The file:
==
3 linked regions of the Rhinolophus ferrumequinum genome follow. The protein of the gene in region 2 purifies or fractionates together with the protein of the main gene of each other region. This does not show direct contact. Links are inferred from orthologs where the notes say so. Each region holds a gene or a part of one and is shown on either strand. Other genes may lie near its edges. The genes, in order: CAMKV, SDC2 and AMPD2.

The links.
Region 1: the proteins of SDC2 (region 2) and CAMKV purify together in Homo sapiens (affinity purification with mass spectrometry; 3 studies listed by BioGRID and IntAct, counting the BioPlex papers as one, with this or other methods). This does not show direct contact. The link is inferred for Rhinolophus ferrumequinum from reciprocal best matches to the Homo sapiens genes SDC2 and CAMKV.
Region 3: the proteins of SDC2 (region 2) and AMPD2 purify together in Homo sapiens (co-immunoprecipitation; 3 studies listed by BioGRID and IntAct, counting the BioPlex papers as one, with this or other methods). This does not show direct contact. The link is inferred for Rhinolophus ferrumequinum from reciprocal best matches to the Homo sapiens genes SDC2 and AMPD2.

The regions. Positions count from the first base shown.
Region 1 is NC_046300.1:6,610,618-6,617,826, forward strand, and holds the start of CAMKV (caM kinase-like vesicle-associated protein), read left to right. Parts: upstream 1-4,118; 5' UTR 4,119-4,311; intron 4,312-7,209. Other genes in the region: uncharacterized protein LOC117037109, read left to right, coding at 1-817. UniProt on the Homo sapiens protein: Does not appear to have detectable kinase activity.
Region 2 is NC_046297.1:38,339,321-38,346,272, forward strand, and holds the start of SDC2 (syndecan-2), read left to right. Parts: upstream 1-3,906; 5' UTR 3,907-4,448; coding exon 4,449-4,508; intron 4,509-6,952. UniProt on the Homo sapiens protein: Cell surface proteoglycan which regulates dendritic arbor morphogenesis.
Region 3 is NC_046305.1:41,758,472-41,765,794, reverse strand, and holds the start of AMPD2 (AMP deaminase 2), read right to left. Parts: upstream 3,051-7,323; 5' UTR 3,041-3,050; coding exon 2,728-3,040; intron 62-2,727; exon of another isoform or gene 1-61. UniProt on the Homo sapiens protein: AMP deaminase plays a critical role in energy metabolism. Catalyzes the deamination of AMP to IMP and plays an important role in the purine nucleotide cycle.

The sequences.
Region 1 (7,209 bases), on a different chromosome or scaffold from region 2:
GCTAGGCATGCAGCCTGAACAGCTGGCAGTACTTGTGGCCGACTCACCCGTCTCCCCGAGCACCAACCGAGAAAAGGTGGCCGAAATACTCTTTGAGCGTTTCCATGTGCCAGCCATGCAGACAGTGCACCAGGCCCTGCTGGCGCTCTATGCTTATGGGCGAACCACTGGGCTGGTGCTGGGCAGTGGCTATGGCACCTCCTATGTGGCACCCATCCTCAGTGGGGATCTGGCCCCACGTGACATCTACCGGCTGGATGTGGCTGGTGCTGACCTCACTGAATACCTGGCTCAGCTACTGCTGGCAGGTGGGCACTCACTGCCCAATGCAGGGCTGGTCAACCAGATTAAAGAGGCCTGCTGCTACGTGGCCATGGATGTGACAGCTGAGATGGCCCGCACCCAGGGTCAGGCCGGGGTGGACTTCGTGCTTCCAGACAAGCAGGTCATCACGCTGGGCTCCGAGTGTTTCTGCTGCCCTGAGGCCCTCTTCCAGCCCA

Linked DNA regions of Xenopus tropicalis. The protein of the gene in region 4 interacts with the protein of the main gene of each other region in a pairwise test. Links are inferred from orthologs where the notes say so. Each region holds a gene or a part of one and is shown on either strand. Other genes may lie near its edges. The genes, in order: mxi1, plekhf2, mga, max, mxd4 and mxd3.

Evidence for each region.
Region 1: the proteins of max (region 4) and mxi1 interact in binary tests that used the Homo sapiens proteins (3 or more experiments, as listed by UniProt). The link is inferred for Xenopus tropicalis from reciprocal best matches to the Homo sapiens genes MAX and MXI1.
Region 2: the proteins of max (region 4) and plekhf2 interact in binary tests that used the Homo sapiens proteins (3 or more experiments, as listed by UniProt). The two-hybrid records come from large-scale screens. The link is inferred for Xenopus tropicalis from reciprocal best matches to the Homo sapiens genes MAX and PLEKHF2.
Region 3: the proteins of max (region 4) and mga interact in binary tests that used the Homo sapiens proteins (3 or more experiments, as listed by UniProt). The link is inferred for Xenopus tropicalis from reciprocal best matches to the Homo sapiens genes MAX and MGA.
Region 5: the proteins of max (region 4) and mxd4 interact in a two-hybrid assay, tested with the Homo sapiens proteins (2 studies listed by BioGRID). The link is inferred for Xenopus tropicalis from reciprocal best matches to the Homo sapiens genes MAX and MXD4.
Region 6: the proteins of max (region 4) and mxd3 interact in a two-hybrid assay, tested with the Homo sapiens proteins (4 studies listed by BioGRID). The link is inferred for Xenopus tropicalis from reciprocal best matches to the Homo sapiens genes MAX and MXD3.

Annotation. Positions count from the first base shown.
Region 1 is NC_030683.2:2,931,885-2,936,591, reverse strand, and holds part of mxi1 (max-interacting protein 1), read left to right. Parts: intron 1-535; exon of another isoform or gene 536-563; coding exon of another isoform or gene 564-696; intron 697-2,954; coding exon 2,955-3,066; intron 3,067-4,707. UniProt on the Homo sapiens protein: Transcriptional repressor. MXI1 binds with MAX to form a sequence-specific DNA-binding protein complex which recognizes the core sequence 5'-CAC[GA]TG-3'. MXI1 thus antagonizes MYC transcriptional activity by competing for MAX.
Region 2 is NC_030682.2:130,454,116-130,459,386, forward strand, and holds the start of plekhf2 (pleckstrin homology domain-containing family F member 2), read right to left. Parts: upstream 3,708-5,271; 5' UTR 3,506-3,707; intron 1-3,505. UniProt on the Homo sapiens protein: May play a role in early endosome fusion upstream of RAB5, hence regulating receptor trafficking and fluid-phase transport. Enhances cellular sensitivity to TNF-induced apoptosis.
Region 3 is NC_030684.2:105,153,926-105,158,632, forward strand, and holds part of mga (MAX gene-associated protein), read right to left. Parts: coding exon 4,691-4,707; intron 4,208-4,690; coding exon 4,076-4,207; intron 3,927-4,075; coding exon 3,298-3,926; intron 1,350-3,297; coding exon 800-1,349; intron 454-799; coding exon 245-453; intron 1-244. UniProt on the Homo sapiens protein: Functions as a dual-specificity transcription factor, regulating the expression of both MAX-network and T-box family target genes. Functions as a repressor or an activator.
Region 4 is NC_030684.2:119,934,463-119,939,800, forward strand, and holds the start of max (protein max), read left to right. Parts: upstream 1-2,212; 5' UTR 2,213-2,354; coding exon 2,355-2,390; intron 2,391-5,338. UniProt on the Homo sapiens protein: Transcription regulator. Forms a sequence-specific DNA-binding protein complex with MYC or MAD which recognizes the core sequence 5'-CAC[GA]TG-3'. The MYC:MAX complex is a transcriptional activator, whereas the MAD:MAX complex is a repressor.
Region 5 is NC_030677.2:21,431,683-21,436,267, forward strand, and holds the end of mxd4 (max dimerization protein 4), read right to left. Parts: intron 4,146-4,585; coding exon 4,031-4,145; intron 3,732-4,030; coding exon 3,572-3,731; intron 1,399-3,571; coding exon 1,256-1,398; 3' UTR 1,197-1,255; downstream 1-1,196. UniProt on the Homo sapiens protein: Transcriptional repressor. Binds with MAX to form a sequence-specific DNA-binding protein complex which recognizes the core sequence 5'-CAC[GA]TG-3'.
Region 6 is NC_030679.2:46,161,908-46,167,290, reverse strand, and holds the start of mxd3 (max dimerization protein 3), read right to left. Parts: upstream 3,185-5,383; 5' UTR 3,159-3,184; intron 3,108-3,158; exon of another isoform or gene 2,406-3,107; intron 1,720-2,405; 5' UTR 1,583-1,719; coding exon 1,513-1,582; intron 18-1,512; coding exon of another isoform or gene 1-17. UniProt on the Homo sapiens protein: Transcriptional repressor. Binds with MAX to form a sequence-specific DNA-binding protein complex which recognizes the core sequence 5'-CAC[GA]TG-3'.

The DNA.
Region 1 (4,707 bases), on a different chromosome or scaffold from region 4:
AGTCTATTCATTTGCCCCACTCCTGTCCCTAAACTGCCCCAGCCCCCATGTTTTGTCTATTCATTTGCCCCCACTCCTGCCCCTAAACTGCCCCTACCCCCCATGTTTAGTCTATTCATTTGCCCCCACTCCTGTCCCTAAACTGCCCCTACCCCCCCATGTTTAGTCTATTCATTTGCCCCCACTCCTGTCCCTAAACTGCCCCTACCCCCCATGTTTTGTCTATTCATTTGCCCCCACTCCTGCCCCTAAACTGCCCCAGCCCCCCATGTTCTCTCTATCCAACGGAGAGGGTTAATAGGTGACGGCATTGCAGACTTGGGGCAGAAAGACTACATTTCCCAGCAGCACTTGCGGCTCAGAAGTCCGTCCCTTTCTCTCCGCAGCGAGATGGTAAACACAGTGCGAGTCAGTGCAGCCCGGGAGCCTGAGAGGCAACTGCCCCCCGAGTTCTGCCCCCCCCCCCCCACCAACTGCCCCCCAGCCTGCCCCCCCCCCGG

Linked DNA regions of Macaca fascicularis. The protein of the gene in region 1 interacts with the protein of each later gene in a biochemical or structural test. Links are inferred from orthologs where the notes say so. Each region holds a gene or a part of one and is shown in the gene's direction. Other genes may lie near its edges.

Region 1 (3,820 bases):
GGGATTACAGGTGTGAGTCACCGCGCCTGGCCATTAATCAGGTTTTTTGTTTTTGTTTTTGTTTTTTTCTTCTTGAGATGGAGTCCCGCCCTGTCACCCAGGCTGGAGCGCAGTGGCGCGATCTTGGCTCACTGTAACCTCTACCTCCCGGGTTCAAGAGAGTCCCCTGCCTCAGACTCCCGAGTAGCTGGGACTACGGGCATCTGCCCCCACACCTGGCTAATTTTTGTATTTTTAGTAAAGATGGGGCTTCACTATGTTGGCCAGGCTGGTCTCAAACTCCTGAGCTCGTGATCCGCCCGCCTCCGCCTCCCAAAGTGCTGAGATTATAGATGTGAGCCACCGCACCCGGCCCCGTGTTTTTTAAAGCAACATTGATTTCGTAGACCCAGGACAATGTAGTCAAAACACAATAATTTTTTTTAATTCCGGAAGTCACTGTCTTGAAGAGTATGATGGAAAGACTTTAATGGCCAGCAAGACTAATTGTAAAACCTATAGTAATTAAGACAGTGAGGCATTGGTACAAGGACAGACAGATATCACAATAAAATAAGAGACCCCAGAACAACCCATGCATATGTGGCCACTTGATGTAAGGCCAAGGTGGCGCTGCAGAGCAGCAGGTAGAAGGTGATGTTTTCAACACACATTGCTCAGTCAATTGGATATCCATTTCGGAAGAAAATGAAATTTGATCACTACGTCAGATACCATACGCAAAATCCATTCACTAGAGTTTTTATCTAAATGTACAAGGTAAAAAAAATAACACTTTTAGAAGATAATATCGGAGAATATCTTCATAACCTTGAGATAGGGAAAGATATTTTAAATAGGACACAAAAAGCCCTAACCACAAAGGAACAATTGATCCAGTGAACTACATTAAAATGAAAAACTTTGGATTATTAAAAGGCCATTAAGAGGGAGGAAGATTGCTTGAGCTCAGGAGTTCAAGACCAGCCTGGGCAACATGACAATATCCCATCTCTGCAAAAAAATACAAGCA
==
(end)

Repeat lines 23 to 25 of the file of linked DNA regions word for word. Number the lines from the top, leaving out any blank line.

Region 4 is NC_030684.2:119,934,463-119,939,800, forward strand, and holds the start of max (protein max), read left to right. Parts: upstream 1-2,212; 5' UTR 2,213-2,354; coding exon 2,355-2,390; intron 2,391-5,338. UniProt on the Homo sapiens protein: Transcription regulator. Forms a sequence-specific DNA-binding protein complex with MYC or MAD which recognizes the core sequence 5'-CAC[GA]TG-3'. The MYC:MAX complex is a transcriptional activator, whereas the MAD:MAX complex is a repressor.
Region 5 is NC_030677.2:21,431,683-21,436,267, forward strand, and holds the end of mxd4 (max dimerization protein 4), read right to left. Parts: intron 4,146-4,585; coding exon 4,031-4,145; intron 3,732-4,030; coding exon 3,572-3,731; intron 1,399-3,571; coding exon 1,256-1,398; 3' UTR 1,197-1,255; downstream 1-1,196. UniProt on the Homo sapiens protein: Transcriptional repressor. Binds with MAX to form a sequence-specific DNA-binding protein complex which recognizes the core sequence 5'-CAC[GA]TG-3'.
Region 6 is NC_030679.2:46,161,908-46,167,290, reverse strand, and holds the start of mxd3 (max dimerization protein 3), read right to left. Parts: upstream 3,185-5,383; 5' UTR 3,159-3,184; intron 3,108-3,158; exon of another isoform or gene 2,406-3,107; intron 1,720-2,405; 5' UTR 1,583-1,719; coding exon 1,513-1,582; intron 18-1,512; coding exon of another isoform or gene 1-17. UniProt on the Homo sapiens protein: Transcriptional repressor. Binds with MAX to form a sequence-specific DNA-binding protein complex which recognizes the core sequence 5'-CAC[GA]TG-3'.